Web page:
Sacred brown powder

What is up in those mountains?


It was actually my partner Helen’s idea to head up into the Japanese Alpine area of Nagano on our first trip to Japan. It was almost immediately I found myself staring at the densely wooded, mysterious mountain sides and pondering- “What is up in those mountains?” 

She knew instantly that line of questioning inevitably pertained to mountain bikes. I was captivated and hugely drawn to know what was hidden within what seemed like endless mountains of green. I had experienced similar levels of curiosity in other parts of the world while traveling either on non bike holidays or while confined to riding on the road but there is unexplainable extra levels of mystique that apply to Japanese mountains. Over the course of a couple of years and many trips to Japan with my now business partner Matt who shared the curiosity, we set about discovering exactly what it was drawing us to discover these secrets. 

A connection with land and country is variable in relation to a given culture and Japan is a great example of just how strong that connection can be. While for many of us, Japan represents more cliche imagery of modern technology, lights and fast paced mega cities like Tokyo, the reality of existence outside of these places couldn’t be more converse. How mountains are perceived and experienced in Japanese culture is of significant romanticism and reverence. They are home to Gods, Spirits and Deities. Sources of healing, nourishment and growing. A place where the long gone rest in ancient graveyards. Shrines and huge overhead gates appear around corners in seemingly impossible locations and perhaps equally significantly, they are a place of openness of emotions like joy and true appreciation in a culture that is more often than not, suppressed or covered in a veneer of what should be, in place of what is. 


What we found upon setting out and ascending upwards was a history of relationship with nature dating further back than is truly appreciable outside of the culture these intriguing topographical marvels reside in. Immediately, you find yourself conscious of the smell of thick damp foliage, detritus and towering graceful trees. These towering giants often create a dappled, almost dream state like light that is contrasted upon finding yourself in a clearing with a stunning view out over a valley. It’s here you become conscious of breath, how easy it comes to you, in what can only be described as pure oxygen, as you marvel at how high you are, often looking out over cloud inversion covering the towns and farmlands below. 

The trails we found were nothing like we had experienced prior in our travels riding around the world. The ground covering on even the most frequented ones was often still cushioned with what seemed like endless years of falling and decaying organic matter. This then combines with the given soil composition for that area to create what has famously been referred to as “Brown Pow”. The skiing and snow boarding relationship doesn’t end there as the most distinctive feature of Japanese trails was slowly starting to reveal itself. At, or near the bottom of most trails, you will find a temple, shrine or sometimes a castle. It’s the construction method of these that has created something that has to be experienced in the absence of an ability to describe it. Tunnel trails. Created by unknown years of horses dragging logs down the mountain sides. Riding tunnel trails can’t truly be put into words. A mix of skiing, surfing and mountain biking. Often at warp like speeds with grip levels seemingly created by the gods themselves to deliver a pure balance of support and grin inducing slides and “doriftu” (drifting).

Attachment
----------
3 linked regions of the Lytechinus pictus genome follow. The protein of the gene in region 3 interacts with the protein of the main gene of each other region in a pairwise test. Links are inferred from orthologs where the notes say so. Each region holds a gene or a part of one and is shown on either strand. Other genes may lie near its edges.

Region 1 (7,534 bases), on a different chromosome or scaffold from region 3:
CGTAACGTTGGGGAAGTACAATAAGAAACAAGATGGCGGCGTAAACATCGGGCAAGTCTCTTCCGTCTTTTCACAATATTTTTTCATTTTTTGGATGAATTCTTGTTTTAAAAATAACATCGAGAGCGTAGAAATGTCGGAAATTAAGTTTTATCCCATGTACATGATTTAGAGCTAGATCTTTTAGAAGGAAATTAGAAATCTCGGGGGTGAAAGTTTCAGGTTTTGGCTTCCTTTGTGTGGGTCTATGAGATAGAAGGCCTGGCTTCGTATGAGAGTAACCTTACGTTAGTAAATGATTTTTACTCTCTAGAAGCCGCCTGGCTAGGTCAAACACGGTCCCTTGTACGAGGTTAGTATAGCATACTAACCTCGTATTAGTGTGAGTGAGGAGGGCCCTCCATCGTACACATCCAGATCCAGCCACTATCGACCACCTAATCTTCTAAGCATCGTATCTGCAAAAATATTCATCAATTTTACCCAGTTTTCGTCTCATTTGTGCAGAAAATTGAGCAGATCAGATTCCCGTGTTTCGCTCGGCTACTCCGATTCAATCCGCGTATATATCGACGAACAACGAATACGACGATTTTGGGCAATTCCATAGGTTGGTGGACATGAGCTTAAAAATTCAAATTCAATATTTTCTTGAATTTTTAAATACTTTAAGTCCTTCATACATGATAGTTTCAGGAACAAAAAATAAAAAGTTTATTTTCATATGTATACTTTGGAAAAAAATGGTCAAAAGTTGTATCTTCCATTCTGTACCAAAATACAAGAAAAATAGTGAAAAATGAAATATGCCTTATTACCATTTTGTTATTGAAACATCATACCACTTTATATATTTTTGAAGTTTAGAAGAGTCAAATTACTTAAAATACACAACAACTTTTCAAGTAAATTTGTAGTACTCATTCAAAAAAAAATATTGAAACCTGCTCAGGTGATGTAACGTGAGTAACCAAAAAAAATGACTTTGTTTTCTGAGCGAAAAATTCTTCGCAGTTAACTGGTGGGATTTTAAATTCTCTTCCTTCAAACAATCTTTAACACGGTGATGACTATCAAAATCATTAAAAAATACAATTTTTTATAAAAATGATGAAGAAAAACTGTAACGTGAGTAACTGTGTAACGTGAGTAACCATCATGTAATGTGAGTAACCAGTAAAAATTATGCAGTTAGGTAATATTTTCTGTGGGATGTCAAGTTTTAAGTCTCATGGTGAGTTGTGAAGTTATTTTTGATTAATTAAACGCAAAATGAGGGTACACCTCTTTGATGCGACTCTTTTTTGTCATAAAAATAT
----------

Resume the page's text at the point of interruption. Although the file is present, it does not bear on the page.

These were hard earned experiences. As accommodating and pleasant as Japanese culture and people are, they were not giving up the secrets of their mountains easily. In the absence of initial formal assistance, we resorted to various maps, footage and the odd riding app to slowly but surely piece together networks of what would become our Japanese Alps tours. 


It’s engrained within Japanese culture and our foremost directive in the use of these mountains. 

One of the questions we asked ourselves upon unlocking the secrets hidden within the Nagano prefecture Alpine area,  was, “why are there not more people riding here?” The difficulties in locating appropriate riding areas as explained above is partially why, but also the “grey” state of much of the land they are on. Mountain land ownership in Japan is extremely complex comparatively to Western countries we know well. A given area is often partially owned in title to dozens of people or family names. This can be traced back to things like valley farmers and town folk being allocated strips of land on mountain sides for fire and construction materials. Its these factors that make the winter time progress and success of snow activities and resorts even more impressive but also gives us hope of further development and understanding of summer ones other than the strong traditions of hiking, mushroom picking, hunting etc. Upon the discovery of the trails we now use we have begun building stronger relationships with locals in committing to both maintenance of existing, and building of new trails. A similar commitment to support local guides, drivers and of course business providers also contributes to furthering stronger ties. The welcoming and accommodating nature of regional tourism regulatory bodies also providing us with confirmation of our use of these mountains becoming more and more accepted.

Perhaps the initial process of discovering these secret gems for ourselves was much more a part of the culture than we initially realised?


With approximately three quarters of Japan designated as mountain, the future of further discovery, secretes and adventures seems endless.  

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